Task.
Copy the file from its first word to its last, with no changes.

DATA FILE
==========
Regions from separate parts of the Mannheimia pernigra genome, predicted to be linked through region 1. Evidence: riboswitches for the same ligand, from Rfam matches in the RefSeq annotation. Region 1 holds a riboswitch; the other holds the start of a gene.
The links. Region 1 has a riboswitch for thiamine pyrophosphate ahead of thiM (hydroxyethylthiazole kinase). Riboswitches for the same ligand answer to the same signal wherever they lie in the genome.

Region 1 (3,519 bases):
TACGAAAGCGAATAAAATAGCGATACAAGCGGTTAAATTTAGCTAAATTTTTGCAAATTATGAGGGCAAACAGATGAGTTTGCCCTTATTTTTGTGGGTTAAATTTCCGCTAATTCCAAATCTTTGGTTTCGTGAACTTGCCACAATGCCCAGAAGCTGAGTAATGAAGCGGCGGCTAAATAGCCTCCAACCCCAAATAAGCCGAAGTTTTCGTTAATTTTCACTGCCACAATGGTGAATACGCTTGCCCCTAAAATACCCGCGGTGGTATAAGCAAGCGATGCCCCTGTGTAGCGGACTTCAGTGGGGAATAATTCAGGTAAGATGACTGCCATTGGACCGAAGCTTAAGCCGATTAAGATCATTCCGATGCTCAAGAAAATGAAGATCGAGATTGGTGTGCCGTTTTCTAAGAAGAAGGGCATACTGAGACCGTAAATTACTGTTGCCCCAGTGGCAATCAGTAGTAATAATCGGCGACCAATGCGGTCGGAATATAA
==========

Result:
Regions from separate parts of the Mannheimia pernigra genome, predicted to be linked through region 1. Evidence: riboswitches for the same ligand, from Rfam matches in the RefSeq annotation. Region 1 holds a riboswitch; the other holds the start of a gene.
The links. Region 1 has a riboswitch for thiamine pyrophosphate ahead of thiM (hydroxyethylthiazole kinase). Riboswitches for the same ligand answer to the same signal wherever they lie in the genome.

Region 1 (3,519 bases):
TACGAAAGCGAATAAAATAGCGATACAAGCGGTTAAATTTAGCTAAATTTTTGCAAATTATGAGGGCAAACAGATGAGTTTGCCCTTATTTTTGTGGGTTAAATTTCCGCTAATTCCAAATCTTTGGTTTCGTGAACTTGCCACAATGCCCAGAAGCTGAGTAATGAAGCGGCGGCTAAATAGCCTCCAACCCCAAATAAGCCGAAGTTTTCGTTAATTTTCACTGCCACAATGGTGAATACGCTTGCCCCTAAAATACCCGCGGTGGTATAAGCAAGCGATGCCCCTGTGTAGCGGACTTCAGTGGGGAATAATTCAGGTAAGATGACTGCCATTGGACCGAAGCTTAAGCCGATTAAGATCATTCCGATGCTCAAGAAAATGAAGATCGAGATTGGTGTGCCGTTTTCTAAGAAGAAGGGCATACTGAGACCGTAAATTACTGTTGCCCCAGTGGCAATCAGTAGTAATAATCGGCGACCAATGCGGTCGGAATATAA